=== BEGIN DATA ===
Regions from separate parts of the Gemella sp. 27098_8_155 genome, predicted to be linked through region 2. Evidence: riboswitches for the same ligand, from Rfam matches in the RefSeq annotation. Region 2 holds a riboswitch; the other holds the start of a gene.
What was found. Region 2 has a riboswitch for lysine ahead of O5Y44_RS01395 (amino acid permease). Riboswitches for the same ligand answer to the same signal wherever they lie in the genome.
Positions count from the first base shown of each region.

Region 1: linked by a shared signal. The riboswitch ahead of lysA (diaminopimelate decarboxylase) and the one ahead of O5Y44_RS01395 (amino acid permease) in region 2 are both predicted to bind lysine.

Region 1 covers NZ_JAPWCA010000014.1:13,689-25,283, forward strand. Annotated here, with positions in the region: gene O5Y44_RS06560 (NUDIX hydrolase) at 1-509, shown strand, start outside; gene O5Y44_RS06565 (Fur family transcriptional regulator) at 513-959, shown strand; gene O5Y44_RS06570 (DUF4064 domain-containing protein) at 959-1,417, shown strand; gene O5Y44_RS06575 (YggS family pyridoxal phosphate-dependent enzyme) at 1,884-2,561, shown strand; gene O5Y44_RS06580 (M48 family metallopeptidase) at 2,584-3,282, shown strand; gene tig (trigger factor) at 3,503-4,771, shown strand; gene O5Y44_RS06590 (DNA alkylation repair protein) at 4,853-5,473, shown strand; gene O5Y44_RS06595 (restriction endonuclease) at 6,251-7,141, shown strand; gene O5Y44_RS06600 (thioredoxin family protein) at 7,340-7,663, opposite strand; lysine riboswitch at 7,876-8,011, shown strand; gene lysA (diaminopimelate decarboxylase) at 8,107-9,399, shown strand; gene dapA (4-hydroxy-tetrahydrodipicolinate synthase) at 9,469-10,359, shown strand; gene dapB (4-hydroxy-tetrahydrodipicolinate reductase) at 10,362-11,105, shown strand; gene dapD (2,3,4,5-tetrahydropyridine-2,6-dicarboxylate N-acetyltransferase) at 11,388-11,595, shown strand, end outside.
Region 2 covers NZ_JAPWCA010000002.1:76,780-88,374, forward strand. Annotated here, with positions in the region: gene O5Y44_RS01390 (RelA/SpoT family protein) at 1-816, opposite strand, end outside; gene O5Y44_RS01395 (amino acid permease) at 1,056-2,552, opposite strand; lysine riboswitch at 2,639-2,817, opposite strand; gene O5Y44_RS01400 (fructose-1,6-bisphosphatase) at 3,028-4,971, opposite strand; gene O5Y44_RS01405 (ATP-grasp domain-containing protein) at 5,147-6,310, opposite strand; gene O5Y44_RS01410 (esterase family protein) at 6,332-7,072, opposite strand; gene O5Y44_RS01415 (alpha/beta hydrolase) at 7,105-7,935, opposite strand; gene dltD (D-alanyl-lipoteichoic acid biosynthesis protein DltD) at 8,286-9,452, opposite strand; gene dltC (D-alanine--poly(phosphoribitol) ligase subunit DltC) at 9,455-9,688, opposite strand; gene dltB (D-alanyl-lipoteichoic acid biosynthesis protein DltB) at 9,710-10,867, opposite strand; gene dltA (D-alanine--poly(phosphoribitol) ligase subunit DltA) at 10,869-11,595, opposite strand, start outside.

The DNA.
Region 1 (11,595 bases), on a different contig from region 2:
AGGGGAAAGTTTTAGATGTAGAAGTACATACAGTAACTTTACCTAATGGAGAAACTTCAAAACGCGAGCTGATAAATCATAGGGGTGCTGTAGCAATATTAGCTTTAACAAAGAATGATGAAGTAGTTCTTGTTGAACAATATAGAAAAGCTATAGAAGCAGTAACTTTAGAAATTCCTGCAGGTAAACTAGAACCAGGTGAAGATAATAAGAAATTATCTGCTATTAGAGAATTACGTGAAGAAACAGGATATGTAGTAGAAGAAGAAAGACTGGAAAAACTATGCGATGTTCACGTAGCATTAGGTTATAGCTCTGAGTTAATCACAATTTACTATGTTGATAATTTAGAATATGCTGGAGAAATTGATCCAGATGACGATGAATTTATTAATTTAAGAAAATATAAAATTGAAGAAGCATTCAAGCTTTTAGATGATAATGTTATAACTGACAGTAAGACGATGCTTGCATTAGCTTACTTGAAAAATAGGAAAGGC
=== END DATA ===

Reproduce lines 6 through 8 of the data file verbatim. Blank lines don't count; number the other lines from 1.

Region 2 covers NZ_JAPWCA010000002.1:76,780-88,374, forward strand. Annotated here, with positions in the region: gene O5Y44_RS01390 (RelA/SpoT family protein) at 1-816, opposite strand, end outside; gene O5Y44_RS01395 (amino acid permease) at 1,056-2,552, opposite strand; lysine riboswitch at 2,639-2,817, opposite strand; gene O5Y44_RS01400 (fructose-1,6-bisphosphatase) at 3,028-4,971, opposite strand; gene O5Y44_RS01405 (ATP-grasp domain-containing protein) at 5,147-6,310, opposite strand; gene O5Y44_RS01410 (esterase family protein) at 6,332-7,072, opposite strand; gene O5Y44_RS01415 (alpha/beta hydrolase) at 7,105-7,935, opposite strand; gene dltD (D-alanyl-lipoteichoic acid biosynthesis protein DltD) at 8,286-9,452, opposite strand; gene dltC (D-alanine--poly(phosphoribitol) ligase subunit DltC) at 9,455-9,688, opposite strand; gene dltB (D-alanyl-lipoteichoic acid biosynthesis protein DltB) at 9,710-10,867, opposite strand; gene dltA (D-alanine--poly(phosphoribitol) ligase subunit DltA) at 10,869-11,595, opposite strand, start outside.

The DNA.
Region 1 (11,595 bases), on a different contig from region 2: